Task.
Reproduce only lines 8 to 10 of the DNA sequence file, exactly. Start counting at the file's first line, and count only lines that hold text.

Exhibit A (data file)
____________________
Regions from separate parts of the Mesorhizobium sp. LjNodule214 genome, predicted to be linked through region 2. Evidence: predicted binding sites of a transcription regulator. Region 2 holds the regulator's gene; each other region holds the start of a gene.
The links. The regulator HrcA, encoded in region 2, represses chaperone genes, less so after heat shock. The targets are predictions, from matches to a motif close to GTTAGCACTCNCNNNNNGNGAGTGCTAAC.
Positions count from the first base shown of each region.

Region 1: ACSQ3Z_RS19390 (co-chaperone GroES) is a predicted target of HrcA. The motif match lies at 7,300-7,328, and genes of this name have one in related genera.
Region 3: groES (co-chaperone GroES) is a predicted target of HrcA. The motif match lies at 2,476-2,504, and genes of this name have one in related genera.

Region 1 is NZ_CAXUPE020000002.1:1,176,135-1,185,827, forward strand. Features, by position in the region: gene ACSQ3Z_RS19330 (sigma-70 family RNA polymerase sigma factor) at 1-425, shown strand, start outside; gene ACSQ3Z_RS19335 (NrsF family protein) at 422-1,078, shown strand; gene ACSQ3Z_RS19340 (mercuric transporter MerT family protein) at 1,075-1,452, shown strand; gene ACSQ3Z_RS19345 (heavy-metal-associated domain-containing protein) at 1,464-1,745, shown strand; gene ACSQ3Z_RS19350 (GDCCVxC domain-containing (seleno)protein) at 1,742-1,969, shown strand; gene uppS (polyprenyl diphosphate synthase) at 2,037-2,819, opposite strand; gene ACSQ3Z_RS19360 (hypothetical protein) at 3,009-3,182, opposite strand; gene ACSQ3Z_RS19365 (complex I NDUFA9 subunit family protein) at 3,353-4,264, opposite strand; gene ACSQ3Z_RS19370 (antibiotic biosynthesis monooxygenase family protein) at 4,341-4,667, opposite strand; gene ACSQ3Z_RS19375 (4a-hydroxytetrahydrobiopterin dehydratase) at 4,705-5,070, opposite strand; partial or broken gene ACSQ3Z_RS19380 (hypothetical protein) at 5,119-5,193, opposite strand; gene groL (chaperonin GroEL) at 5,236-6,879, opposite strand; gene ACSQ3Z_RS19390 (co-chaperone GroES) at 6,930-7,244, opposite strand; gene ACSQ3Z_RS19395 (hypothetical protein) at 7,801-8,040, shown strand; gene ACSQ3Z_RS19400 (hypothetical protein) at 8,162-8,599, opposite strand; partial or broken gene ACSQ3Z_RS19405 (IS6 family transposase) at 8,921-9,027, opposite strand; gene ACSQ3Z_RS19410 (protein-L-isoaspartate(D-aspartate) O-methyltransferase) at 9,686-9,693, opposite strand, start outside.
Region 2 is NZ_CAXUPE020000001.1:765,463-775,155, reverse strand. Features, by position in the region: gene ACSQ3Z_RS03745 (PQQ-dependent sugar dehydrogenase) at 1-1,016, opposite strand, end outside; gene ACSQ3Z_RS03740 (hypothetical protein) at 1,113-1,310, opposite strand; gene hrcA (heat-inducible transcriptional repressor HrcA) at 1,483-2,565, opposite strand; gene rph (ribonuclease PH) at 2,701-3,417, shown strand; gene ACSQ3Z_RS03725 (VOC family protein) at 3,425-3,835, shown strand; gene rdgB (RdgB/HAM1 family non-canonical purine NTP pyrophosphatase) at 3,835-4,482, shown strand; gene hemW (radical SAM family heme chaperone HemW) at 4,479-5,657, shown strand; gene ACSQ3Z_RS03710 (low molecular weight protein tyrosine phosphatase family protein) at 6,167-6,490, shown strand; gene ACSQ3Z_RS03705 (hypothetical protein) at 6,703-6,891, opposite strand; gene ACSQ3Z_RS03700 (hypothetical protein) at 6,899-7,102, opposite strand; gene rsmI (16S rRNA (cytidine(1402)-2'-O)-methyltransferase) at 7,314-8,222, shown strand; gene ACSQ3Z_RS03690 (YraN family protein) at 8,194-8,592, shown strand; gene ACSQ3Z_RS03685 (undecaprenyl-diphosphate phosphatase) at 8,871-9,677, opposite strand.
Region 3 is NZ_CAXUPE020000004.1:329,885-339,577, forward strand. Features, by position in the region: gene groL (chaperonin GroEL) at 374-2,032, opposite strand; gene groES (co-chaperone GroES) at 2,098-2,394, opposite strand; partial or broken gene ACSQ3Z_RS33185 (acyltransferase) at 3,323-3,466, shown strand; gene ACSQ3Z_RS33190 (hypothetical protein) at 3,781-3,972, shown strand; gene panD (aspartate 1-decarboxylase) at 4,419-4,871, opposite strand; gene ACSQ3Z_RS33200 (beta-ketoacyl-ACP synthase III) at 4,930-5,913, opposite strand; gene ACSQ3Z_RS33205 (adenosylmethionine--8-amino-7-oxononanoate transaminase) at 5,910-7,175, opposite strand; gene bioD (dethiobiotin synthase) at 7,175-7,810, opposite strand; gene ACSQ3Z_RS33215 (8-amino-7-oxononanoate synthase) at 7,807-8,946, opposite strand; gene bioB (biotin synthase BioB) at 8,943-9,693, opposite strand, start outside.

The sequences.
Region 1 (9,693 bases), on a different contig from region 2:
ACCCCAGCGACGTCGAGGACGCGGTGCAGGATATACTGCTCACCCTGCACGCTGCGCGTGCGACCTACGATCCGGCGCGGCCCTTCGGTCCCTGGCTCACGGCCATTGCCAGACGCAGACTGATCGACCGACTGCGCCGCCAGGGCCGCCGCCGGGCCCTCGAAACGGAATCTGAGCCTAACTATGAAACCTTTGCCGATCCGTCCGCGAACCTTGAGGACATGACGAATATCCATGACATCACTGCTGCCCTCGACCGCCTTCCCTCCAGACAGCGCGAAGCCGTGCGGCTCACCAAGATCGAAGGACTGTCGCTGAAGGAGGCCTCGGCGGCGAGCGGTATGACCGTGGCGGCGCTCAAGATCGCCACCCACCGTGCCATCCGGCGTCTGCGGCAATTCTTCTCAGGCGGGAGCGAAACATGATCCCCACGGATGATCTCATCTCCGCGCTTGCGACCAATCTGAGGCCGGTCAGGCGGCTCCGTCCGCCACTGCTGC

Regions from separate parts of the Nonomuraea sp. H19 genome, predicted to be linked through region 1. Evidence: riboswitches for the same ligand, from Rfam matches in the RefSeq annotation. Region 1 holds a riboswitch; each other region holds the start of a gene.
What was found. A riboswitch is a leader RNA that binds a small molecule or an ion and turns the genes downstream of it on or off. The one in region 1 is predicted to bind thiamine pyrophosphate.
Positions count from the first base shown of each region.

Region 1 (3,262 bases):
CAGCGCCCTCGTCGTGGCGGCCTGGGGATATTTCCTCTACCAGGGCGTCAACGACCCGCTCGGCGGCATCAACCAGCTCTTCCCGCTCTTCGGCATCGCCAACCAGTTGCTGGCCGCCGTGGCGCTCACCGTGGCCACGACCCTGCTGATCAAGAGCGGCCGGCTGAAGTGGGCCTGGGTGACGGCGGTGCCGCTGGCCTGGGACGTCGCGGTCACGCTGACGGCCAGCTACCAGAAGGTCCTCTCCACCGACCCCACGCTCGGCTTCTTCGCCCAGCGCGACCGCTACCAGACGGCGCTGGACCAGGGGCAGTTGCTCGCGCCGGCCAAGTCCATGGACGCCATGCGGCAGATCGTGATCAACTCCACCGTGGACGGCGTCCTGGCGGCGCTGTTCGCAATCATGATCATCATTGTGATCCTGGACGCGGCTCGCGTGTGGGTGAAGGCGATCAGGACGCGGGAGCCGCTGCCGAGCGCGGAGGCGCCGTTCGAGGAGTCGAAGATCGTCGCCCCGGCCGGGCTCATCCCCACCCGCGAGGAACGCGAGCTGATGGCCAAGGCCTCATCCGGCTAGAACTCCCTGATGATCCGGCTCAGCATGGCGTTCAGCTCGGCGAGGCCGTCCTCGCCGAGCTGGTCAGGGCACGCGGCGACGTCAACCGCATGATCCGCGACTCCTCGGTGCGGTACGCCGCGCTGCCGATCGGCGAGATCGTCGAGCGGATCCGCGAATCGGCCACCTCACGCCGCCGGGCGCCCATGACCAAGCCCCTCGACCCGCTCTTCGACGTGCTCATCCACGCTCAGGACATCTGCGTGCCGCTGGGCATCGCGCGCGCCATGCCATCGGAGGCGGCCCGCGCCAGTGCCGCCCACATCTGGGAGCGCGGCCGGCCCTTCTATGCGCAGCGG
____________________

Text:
Region 3 is NZ_CAXUPE020000004.1:329,885-339,577, forward strand. Features, by position in the region: gene groL (chaperonin GroEL) at 374-2,032, opposite strand; gene groES (co-chaperone GroES) at 2,098-2,394, opposite strand; partial or broken gene ACSQ3Z_RS33185 (acyltransferase) at 3,323-3,466, shown strand; gene ACSQ3Z_RS33190 (hypothetical protein) at 3,781-3,972, shown strand; gene panD (aspartate 1-decarboxylase) at 4,419-4,871, opposite strand; gene ACSQ3Z_RS33200 (beta-ketoacyl-ACP synthase III) at 4,930-5,913, opposite strand; gene ACSQ3Z_RS33205 (adenosylmethionine--8-amino-7-oxononanoate transaminase) at 5,910-7,175, opposite strand; gene bioD (dethiobiotin synthase) at 7,175-7,810, opposite strand; gene ACSQ3Z_RS33215 (8-amino-7-oxononanoate synthase) at 7,807-8,946, opposite strand; gene bioB (biotin synthase BioB) at 8,943-9,693, opposite strand, start outside.

The sequences.
Region 1 (9,693 bases), on a different contig from region 2: